muscle afferent block
Basal ganglia lie between the cerebral cortex and the thalamus, and have dense fiber connections between them. These connections form 4-5 distinct loops or circuits to allow parallel processing of information. Among them, the most intensively studied is the motor loop, which comprises 2 distinct direct and indirect pathways. The direct pathway disinhibits the powerful inhibition of the internal segment of the globus pallidus/substantia nigra pars reticulata upon thalamic ventrolateral nuclei with a net result of facilitatory influence upon the motor cortex. By contrast, the indirect pathway exerts an inhibitory effect. Overall this dual system provides a center (excitatory)-surround (inhibitory) mechanism to focus its effect on selected cortical neurons. Although putative transmitters, inhibitory or excitatory nature of these projections and their receptors are mostly known, the functional role of the loop in motor control is not precisely understood. Several lines of evidence have recently been presented to support the view that this center-surround mechanism is used to focus the output to a specific group of muscles required for performing a specific task. This operation is made possible through opening the sensory channel for the expected sensory feed-back afferents during movement. Thus one of the important functions of basal ganglia seems to be the gating of sensory input for motor control.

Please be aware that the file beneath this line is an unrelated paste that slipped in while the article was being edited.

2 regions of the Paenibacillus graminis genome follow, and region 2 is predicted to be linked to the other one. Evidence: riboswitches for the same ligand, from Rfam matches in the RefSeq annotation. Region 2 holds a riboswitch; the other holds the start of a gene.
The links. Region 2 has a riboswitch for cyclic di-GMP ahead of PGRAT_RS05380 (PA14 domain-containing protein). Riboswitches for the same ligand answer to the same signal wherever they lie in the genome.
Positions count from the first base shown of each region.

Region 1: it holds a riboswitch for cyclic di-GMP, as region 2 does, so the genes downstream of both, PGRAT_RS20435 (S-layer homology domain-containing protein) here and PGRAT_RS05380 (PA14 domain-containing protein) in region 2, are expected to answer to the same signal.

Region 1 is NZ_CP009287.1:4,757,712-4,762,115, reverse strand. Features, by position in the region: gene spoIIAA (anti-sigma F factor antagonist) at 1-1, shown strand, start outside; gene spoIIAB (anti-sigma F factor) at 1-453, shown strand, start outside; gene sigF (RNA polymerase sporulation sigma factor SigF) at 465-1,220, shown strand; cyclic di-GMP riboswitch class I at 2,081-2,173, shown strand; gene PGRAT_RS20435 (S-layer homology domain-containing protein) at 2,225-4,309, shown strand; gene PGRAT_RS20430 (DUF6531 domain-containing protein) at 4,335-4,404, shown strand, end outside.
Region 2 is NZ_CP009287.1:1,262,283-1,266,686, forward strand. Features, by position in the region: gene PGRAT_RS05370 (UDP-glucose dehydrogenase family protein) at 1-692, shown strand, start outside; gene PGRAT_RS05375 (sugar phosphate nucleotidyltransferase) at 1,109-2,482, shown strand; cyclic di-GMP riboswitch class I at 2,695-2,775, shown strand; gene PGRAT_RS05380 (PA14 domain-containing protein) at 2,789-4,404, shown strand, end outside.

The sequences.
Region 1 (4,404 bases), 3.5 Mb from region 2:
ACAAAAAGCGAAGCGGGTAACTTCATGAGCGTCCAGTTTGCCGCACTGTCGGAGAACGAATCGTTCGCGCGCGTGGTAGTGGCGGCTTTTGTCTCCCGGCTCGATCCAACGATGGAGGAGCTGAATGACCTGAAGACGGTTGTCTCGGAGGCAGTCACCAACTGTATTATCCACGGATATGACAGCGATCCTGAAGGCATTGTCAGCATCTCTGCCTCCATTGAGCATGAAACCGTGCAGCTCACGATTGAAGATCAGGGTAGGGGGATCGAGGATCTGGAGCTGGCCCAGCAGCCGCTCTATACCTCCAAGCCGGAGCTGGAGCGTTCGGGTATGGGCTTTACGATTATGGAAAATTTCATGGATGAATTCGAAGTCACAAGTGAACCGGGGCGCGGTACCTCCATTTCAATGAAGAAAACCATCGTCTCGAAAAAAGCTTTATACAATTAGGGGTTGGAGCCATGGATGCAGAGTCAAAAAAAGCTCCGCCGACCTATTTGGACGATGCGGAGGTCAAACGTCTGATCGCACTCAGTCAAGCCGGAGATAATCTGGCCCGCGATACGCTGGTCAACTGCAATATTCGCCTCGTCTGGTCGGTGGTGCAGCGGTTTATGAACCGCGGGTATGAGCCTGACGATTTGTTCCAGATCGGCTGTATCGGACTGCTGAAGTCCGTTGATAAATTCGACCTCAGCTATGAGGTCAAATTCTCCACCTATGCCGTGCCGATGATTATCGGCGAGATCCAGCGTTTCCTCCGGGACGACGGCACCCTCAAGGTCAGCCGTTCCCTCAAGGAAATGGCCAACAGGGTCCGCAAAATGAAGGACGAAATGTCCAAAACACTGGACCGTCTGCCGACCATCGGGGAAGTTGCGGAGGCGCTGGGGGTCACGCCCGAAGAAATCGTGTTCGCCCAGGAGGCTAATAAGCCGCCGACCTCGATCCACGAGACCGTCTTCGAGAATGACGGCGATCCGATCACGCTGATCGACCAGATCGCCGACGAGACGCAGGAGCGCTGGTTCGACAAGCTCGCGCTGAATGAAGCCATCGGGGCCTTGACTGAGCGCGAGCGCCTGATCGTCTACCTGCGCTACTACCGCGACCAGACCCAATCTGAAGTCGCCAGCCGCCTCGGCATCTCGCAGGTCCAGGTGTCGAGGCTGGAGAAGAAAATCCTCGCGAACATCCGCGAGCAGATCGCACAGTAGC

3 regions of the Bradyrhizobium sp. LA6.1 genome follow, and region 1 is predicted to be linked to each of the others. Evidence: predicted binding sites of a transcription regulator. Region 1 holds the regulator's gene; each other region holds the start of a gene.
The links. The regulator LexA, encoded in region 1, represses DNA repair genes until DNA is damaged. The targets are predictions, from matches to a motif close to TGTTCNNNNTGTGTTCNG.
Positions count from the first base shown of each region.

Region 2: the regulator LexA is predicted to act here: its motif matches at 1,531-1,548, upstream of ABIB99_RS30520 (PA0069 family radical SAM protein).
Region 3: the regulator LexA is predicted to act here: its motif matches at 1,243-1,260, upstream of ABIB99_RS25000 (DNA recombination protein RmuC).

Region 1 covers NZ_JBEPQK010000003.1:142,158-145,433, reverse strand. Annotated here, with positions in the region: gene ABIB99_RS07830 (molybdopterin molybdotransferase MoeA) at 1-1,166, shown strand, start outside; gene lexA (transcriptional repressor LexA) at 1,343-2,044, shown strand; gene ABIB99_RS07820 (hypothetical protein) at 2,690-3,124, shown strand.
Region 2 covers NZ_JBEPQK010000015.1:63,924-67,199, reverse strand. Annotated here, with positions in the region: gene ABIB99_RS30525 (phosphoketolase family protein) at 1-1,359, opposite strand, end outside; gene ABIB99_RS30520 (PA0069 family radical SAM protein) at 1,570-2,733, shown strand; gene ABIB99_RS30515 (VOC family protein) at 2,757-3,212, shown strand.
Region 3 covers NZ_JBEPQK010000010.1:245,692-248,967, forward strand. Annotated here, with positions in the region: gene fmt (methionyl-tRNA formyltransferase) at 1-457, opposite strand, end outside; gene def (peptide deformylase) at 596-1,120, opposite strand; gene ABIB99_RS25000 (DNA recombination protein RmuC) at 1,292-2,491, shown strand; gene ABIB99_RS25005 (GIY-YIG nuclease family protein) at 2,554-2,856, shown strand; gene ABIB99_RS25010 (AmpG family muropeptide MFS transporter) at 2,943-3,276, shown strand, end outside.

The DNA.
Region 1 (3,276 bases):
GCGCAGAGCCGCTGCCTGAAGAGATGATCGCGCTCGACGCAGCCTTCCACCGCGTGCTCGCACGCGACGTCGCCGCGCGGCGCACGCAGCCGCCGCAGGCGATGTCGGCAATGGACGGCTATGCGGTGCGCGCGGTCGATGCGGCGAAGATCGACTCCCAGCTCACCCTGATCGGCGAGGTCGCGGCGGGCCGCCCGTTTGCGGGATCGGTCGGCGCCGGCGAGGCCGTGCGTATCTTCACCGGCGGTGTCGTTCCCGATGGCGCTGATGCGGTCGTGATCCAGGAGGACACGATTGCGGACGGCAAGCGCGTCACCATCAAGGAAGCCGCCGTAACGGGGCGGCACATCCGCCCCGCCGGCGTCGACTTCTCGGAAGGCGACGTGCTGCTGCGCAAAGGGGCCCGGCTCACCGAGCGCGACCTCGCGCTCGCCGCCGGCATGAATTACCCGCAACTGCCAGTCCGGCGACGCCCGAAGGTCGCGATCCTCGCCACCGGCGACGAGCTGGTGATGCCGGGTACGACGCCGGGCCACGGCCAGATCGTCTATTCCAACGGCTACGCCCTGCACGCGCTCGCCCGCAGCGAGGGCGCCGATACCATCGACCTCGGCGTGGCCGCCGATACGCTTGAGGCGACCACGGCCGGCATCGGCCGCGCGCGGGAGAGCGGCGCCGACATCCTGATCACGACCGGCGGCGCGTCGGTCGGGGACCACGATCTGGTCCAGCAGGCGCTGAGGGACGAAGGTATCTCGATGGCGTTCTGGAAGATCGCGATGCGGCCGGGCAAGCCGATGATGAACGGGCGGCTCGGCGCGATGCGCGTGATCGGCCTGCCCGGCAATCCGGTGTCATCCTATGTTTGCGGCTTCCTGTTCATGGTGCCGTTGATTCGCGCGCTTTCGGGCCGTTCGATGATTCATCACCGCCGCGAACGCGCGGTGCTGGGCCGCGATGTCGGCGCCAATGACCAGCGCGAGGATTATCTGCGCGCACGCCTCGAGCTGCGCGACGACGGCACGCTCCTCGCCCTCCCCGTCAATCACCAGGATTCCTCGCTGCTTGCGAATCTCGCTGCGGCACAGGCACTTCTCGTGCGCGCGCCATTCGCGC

The journal of medical investigation : JMI
LID201112051003.pdf 144 KB